Unfortunately, since the actual implementation of the TimeToDist() function is done in VBA, the Excel sheet does not have access to the simulation data, so it cannot draw graphs of different values vs time as some other programs can do. That is one thing I will be working to add to the next release.

Projectile Trajectory Calculator
This calculator was meant to help find a starting point for prototyping, using very basic physics to get an estimate of the initial velocity and angle needed for the projectile to land at a certain point in space with a certain angle of the final velocity. The formula was derived algebraically from five basic physics formulas:
(1) d = vcos(θ) * t
(2) h = d
tan(θ) - (gd^2) / (2(vcos(θ))^2)
(3) vfx = v
cos(θ)
(4) vfy = vsin(θ) - gt
(5) tan(α) = vfy / vfx
where θ = initial angle, α = final angle, d = x displacement, h = y displacement, v = initial velocity, g = gravity, t = time to finish, vfy = y component of final velocity, and vfx = x component of final velocity

Some algebra and trig boil those down to two final formulas:
(6) v = sec(θ) * sqrt(gd / (tan(θ) - tan(α)))
(7) 2
h/d = tan(θ) + tan(α)

Derivation
[spoiler]Substitute vfx and vfy from (3) and (4) into (5):
(8) tan(α) = (vsin(θ) - gt) / v*cos(θ)

Split the right side of (8) into two separate fractions and simplify:
(9) tan(α) = tan(θ) - gd / (vcos(θ))^2

Subtract tan(θ) from both sides of (9):
(10) tan(α) - tan(θ) = - gd / (vcos(θ))^2

Multiply both sides of (10) by -(vcos(θ))^2 / (tan(α) - tan(θ)):
(11) (v
cos(θ))^2 = g*d / (tan(θ)-tan(α))

Square root both sides of (11), then multiply both sides by sec(θ) to get (6):
(6) v = sec(θ) * sqrt(g*d / (tan(θ)-tan(α))

Substitute (vcos(θ))^2 from (11) into (2):
(12) h = d
tan(θ) - (gd^2)/(2g*d / (tan(θ)-tan(α)))

Simplify (12):
(13) h = d/2 * (tan(θ) + tan(α))

Divide both sides of (13) by d/2 to get (7):
(7) 2*h/d = tan(θ) + tan(α)
[/spoiler]
The Forward formula solves (7) for α, and uses that and (2) to calculate the point and angle that the projectile will end at given the starting conditions. The Reverse formula solves (7) for θ, and uses that and (6) to calculate the required initial conditions for the projectile to end up at a certain point with a certain angle.

The Reverse formula should be useful for designing shooters to fit the game strategy that you choose (i.e. where are you shooting from and what’s the optimal angle for the object to hit at). The Forward formula can then help show what will happen as those values vary (e.g. where does the object land if you move forward/backward from the goal). Again, this formula does not account for air resistance, spin, or a host of other factors, so you must prototype and iterate the shooter to make sure it will work.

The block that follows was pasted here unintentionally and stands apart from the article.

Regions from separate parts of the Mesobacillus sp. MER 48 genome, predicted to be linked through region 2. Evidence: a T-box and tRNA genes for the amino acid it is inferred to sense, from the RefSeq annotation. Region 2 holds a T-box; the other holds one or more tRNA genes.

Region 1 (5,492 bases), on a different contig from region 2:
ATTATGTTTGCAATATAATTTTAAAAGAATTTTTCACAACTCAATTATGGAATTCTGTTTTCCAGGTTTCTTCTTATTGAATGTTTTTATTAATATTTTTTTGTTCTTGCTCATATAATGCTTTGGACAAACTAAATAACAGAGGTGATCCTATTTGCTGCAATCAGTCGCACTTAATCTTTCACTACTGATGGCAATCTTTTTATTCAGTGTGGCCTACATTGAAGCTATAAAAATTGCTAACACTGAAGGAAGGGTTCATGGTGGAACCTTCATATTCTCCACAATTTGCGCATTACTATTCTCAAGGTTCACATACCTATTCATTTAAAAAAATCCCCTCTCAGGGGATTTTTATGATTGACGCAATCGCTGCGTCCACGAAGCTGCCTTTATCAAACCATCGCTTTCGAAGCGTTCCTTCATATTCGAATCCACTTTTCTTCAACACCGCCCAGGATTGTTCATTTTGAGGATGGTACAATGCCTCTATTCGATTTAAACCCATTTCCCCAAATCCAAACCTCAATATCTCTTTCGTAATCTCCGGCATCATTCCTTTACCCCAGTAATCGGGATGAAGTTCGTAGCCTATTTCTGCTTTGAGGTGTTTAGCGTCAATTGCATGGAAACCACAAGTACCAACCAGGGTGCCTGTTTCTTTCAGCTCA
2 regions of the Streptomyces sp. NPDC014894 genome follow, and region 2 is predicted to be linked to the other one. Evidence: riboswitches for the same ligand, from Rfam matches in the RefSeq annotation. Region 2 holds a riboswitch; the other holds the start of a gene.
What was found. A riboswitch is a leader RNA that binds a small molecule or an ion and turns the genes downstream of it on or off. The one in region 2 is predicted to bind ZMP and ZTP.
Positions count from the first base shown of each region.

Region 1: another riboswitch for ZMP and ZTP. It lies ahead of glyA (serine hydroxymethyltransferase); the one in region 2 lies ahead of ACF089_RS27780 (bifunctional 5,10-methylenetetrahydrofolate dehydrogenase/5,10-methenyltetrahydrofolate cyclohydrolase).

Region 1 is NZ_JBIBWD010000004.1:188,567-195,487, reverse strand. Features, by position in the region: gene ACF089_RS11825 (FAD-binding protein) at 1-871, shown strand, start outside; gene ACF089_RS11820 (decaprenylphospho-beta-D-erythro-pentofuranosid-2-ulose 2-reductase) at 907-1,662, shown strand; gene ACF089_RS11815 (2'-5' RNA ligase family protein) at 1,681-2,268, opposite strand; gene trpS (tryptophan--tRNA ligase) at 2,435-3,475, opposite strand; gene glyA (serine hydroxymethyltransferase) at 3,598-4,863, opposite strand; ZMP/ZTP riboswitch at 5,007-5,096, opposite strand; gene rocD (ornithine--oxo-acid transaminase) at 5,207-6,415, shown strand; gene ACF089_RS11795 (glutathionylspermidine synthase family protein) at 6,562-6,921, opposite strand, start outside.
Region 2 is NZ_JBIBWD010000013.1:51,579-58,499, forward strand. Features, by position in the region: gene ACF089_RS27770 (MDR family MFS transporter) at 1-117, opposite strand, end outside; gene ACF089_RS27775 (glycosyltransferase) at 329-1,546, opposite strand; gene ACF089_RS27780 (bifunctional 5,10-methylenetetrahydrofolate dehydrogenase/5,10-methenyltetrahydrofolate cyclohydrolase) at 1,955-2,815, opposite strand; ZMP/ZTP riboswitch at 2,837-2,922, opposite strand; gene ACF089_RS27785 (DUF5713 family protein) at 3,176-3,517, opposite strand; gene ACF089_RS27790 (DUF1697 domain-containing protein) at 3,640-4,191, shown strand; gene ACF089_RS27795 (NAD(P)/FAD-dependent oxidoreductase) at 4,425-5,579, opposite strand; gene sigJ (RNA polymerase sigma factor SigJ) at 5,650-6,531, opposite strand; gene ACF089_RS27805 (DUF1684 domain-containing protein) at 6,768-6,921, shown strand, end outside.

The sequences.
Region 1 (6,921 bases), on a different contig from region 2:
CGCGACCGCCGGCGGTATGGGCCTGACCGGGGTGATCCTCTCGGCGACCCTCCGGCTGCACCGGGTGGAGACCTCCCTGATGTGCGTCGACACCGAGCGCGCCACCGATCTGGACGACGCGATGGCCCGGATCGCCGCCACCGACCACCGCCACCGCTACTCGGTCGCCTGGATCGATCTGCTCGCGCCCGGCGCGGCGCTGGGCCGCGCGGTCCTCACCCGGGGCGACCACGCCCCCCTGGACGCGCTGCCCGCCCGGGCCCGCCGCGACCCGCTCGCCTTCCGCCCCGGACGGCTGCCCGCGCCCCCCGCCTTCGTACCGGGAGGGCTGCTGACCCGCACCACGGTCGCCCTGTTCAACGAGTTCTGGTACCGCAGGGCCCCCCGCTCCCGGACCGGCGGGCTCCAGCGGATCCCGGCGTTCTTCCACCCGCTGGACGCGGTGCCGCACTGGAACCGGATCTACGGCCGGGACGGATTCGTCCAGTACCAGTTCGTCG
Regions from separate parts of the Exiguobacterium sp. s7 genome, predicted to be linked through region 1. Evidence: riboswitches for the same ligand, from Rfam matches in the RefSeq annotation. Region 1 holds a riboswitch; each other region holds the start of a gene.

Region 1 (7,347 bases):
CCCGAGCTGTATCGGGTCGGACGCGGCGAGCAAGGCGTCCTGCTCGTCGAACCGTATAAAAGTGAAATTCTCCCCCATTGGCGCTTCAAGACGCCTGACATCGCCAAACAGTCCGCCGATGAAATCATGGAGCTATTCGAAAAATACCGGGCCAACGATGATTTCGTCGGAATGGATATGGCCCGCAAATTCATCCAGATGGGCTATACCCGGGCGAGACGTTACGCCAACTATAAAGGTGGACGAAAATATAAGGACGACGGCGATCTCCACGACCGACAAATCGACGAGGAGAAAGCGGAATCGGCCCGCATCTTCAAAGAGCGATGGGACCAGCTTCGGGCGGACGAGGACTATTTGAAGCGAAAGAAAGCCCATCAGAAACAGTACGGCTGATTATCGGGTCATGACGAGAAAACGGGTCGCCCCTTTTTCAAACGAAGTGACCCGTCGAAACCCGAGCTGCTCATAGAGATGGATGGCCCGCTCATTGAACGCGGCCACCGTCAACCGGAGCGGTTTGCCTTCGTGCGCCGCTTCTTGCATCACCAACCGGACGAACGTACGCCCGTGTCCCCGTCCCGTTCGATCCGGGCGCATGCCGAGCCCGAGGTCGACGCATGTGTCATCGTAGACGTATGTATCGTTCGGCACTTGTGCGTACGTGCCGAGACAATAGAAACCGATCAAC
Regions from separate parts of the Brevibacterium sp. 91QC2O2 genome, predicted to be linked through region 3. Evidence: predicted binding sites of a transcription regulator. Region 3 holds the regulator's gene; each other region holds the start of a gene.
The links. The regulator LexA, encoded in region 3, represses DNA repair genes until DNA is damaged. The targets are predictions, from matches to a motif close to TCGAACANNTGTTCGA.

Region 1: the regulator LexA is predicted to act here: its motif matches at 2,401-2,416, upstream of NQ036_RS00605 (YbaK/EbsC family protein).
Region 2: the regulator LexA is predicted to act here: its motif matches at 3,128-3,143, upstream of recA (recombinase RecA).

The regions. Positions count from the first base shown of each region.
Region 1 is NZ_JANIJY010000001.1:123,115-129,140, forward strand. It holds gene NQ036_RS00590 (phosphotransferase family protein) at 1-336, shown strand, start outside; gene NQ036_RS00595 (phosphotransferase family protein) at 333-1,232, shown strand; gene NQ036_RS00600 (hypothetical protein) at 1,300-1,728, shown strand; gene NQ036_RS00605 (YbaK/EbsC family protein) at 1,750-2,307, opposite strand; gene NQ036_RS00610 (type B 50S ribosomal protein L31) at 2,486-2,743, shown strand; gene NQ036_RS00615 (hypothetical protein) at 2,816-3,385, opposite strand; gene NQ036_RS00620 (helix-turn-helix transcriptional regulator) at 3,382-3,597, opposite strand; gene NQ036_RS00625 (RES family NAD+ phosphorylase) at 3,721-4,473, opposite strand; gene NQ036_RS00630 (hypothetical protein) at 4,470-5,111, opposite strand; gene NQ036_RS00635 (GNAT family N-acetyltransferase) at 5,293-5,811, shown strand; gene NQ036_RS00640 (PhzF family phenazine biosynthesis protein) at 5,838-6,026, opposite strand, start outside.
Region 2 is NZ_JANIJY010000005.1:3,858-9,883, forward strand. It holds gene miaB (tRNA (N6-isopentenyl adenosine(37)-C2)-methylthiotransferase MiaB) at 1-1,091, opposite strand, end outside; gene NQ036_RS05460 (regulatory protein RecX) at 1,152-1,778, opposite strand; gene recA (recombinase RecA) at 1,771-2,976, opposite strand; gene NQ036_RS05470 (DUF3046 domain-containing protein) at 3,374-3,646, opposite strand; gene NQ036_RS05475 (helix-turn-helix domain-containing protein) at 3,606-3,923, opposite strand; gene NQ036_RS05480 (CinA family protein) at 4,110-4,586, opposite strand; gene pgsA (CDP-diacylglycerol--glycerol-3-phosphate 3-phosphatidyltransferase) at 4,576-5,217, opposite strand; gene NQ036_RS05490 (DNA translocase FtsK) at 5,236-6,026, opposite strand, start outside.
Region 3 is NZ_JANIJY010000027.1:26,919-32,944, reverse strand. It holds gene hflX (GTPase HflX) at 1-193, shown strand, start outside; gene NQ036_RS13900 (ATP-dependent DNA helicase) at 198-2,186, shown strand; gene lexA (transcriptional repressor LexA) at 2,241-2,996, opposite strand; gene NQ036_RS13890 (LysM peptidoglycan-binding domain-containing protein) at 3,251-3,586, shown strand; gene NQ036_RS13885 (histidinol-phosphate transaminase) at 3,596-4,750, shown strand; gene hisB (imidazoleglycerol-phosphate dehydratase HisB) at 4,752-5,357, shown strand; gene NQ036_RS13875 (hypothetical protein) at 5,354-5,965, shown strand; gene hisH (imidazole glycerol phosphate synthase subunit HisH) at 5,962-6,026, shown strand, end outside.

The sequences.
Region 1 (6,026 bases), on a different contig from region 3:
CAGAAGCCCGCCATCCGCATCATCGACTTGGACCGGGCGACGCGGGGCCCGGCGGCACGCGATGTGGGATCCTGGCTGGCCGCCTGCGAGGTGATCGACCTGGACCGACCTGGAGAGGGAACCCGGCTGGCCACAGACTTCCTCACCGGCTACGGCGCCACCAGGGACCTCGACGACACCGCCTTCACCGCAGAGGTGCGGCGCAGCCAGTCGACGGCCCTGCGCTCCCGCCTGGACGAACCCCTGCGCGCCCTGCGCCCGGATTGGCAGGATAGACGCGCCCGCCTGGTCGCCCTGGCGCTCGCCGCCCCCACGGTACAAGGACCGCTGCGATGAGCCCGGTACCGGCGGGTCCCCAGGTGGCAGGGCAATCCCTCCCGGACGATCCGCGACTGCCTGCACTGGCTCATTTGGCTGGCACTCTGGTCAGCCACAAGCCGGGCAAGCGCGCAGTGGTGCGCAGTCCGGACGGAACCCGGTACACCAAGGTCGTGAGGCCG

The reverse trajectory formula gives the velocity that the ball should leave the shooter. Since with a flywheel the wheel is generally slipping on the ball, the tangential speed of the wheel will not necessarily equal the speed that the ball leaves the shooter. That is one of the many reasons why calculating the required wheel speed (i.e. reduction) for a flywheel is pretty-much impossible without real-world testing.

I figured this was the case as most design calculators don’t have a flywheel shooter calculator and why my calculations were way off… thanks for the resource.

I just uploaded version 2.1. Here’s what’s new:

• Supports forward sprint distance calculation for shifting drivetrains. The formula assumes the drivetrain shifts instantly, and at the perfect time. I’m pretty sure the formula is working correctly, but sometimes I am a bit doubtful; I’d appreciate if people want to play around with it to test it out.
• Now you can get a position, velocity, and acceleration graph for the sprint distance calculation. This allows you to better visualize how the drivetrain accelerates as it travels.
• Metric boxes now only change the outputs, and leave the inputs in imperial units. This on request of my students, who natively use metric, and said most of the inputs start off in imperial units, so it’s easier for them for the calculator to only convert the outputs to metric.
• Projectile calculator graph now has axis labels.
• A few other random bug fixes

Let me know if you have any questions, comments, or suggestions Version 2.2 has been uploaded, including:

• Fixed the formula for sprint distance calculations*
• Small GUI updates
• A few other miscellaneous things

*I thought that I had copied the code from Ether’s Drivetrain Acceleration Model correctly and verified it, but apparently I made some mistakes. This time, I literally copy-pasted the code and switched syntax from C to VBA. This time, it seems to work better